MILWAUKEE — Retired Archbishop Rembert G. Weakland, who was the ninth archbishop of Milwaukee from 1977 until his retirement in 2002, died overnight at Clement Manor in Greenfield after a long illness, the archdiocese announced Aug. 22. The prelate, who lived at the residence, was 95.
“For a quarter of a century, Archbishop Weakland led the Archdiocese of Milwaukee and his leadership embodied his Benedictine spirit,” said Milwaukee Archbishop Jerome E. Listecki. “His pastoral letter, ‘Eucharist without Walls,’ evoked his love for the Eucharist and its call to service.”
“During his time, he emphasized an openness to the implementation of the teachings of the Second Vatican Council, including the role of lay men and women in the church, the celebration of the sacred liturgy, ecumenical dialogue and addressing societal issues, especially economic justice,” he added. “May he now rest in peace.”
Funeral arrangements were pending.
Raised in western Pennsylvania and ordained a Benedictine priest, the future archbishop rose to lead his religious order at a young age. He was 36 when he was elected archabbot for life of St. Vincent Archabbey in Latrobe, Pennsylvania. In 1967, the Benedictines, while meeting in Rome, elected him the fifth abbot primate — head of the Benedictine order.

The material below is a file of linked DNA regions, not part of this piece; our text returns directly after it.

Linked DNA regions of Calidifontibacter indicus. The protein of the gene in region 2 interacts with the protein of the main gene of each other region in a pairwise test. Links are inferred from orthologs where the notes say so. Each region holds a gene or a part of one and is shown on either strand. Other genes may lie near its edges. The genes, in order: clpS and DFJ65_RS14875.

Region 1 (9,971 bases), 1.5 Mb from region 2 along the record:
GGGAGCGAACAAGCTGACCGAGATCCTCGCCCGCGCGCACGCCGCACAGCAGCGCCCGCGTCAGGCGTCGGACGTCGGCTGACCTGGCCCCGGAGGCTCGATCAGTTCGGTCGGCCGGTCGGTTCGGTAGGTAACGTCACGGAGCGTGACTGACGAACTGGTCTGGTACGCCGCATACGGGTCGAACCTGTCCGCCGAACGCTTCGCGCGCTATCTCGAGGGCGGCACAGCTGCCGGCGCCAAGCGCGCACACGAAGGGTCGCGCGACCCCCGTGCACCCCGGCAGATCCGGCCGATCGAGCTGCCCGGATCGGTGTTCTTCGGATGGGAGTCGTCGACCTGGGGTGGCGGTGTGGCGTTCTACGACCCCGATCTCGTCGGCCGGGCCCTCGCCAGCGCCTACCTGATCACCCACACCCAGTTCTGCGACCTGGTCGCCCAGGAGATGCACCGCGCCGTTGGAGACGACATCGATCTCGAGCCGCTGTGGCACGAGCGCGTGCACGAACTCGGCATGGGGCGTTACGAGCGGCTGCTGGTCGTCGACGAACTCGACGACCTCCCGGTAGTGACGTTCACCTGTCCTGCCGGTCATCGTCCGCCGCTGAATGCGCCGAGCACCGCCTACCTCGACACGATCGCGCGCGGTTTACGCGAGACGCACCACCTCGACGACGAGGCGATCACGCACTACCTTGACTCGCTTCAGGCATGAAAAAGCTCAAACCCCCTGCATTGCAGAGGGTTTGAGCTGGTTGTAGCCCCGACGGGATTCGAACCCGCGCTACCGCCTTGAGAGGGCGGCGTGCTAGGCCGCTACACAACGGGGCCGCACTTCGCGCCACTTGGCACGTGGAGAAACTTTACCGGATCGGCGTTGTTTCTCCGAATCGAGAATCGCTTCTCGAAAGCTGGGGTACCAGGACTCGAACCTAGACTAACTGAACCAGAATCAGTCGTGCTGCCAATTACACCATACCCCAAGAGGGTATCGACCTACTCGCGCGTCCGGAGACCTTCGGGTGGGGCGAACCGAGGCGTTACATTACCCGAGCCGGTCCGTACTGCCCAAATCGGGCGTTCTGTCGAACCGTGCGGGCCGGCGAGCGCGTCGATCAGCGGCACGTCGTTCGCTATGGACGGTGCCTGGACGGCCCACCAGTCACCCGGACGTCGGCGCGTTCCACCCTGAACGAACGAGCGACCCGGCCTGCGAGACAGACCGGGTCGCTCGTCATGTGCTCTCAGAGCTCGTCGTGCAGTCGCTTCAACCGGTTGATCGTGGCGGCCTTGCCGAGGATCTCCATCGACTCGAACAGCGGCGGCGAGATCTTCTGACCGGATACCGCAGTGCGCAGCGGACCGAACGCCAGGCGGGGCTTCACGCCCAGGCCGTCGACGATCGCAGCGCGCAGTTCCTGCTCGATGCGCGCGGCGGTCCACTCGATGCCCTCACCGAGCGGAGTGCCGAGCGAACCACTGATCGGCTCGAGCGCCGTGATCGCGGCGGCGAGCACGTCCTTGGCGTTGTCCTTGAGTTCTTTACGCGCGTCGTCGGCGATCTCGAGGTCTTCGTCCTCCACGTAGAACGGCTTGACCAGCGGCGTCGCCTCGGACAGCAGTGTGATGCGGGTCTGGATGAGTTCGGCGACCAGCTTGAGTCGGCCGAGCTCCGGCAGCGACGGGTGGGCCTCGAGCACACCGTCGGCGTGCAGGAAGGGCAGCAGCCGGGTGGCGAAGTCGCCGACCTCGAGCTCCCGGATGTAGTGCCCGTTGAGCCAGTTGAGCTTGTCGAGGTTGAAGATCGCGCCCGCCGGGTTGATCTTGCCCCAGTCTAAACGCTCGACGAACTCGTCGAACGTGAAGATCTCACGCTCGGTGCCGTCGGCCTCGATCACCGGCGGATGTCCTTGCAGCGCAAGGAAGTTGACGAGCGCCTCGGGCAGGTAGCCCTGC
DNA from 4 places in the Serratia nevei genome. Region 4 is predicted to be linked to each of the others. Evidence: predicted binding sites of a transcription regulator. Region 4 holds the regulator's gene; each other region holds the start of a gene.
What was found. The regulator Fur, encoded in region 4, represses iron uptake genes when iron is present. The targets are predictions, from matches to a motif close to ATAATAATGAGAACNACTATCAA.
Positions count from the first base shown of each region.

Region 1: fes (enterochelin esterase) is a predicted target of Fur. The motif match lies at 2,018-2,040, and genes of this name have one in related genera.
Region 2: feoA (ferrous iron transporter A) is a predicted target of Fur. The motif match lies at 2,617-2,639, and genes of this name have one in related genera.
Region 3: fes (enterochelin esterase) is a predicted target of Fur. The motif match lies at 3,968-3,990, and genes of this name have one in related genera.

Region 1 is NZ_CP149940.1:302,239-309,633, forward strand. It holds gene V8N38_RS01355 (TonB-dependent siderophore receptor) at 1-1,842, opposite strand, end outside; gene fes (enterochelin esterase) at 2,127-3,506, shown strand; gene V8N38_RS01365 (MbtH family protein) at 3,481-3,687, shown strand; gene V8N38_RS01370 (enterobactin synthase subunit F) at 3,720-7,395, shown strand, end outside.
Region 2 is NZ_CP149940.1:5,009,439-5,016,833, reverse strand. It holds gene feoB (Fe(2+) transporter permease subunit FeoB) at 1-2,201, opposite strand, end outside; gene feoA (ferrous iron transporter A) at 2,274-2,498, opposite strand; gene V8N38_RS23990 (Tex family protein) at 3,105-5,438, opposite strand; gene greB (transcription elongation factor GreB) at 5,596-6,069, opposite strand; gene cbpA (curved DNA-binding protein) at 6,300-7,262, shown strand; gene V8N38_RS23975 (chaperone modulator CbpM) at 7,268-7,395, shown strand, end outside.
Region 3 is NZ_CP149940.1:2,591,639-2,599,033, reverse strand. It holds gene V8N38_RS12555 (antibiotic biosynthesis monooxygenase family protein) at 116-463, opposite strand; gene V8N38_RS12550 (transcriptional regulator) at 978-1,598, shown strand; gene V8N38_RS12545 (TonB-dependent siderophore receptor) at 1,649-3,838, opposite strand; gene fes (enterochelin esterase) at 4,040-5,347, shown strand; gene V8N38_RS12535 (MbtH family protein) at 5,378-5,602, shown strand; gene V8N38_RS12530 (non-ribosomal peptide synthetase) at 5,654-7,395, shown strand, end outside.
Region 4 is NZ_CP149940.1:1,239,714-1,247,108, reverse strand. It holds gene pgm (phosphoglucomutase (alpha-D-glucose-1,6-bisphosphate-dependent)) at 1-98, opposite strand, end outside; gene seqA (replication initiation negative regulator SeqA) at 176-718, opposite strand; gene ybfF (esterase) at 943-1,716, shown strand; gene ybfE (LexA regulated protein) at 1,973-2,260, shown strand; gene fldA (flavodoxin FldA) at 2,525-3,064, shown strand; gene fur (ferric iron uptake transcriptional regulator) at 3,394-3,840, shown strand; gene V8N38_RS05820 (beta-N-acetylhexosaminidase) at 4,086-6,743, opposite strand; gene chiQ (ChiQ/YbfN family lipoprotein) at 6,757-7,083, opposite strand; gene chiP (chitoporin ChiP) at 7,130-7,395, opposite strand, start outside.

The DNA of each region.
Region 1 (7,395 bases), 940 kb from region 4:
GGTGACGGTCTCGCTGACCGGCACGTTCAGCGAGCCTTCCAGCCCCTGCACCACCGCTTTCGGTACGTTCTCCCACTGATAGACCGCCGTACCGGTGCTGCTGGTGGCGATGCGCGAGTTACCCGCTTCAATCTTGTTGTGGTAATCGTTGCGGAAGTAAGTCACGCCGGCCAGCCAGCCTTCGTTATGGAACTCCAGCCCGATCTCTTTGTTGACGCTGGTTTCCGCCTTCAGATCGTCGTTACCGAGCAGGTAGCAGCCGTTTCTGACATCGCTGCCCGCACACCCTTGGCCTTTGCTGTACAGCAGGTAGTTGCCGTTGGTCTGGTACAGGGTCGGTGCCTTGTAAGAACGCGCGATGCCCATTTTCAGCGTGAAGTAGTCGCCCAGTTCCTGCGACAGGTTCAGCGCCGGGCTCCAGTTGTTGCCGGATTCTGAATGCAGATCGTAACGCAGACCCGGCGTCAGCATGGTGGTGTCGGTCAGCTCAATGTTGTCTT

He spoke half a dozen languages and was an accomplished musician and music theorist.
Archbishop Weakland chaired the committee that developed the U.S. Catholic bishops’ 1986 pastoral letter on the economy. He ranked that document’s development and the “events that surrounded it” among “the most important and formative periods of my life.”
A cloud hung over Archbishop Weakland in 2002 when he retired as Milwaukee’s archbishop. He submitted his resignation to St. John Paul II in April when he turned 75, the age canon law requires bishops to submit their resignation to the pope.
The following month news broke of a 1998 archdiocesan settlement with a man named Paul Marcoux, who had accused the prelate of sexual abuse.
Archbishop Weakland acknowledged he had had an improper relationship with Marcoux in 1979 but denied Marcoux’s claim that he had been sexually assaulted. The archdiocese made a $450,000 payment to Marcoux to settle his claim.
The payment was leaked to news media and the pope accepted the archbishop’s resignation the day after the story broke.
The funds came from the $1 million sale in 1997 of the headquarters of what had had been the DeRance Foundation. The building was donated to the archdiocese in 1992 when the foundation was then being dissolved. U.S. District Attorney Steven Biskupic investigated the payment and concluded there had been no illegal use of funds, because no restriction had been put on how the funds could be used.
On May 31, 2002, Archbishop Weakland issued an apology to the archdiocese “for the scandal that has occurred because of my sinfulness.”
With money he earned from speaking and writing, and through funds raised by several of his friends, Archbishop Weakland repaid the $450,000 to the archdiocese.
In his 2009 book, “A Pilgrim in a Pilgrim Church: Memoirs of a Catholic Archbishop,” he detailed aspects of his life from birth to retirement, and in recounting his life’s journey he described his struggle with his sexuality. He addressed the situation involving Marcoux, writing that in 1979, the man, in his early 30s, “asked me to share an evening meal. … That evening ended in sexual touches that he later would call ‘date rape.'”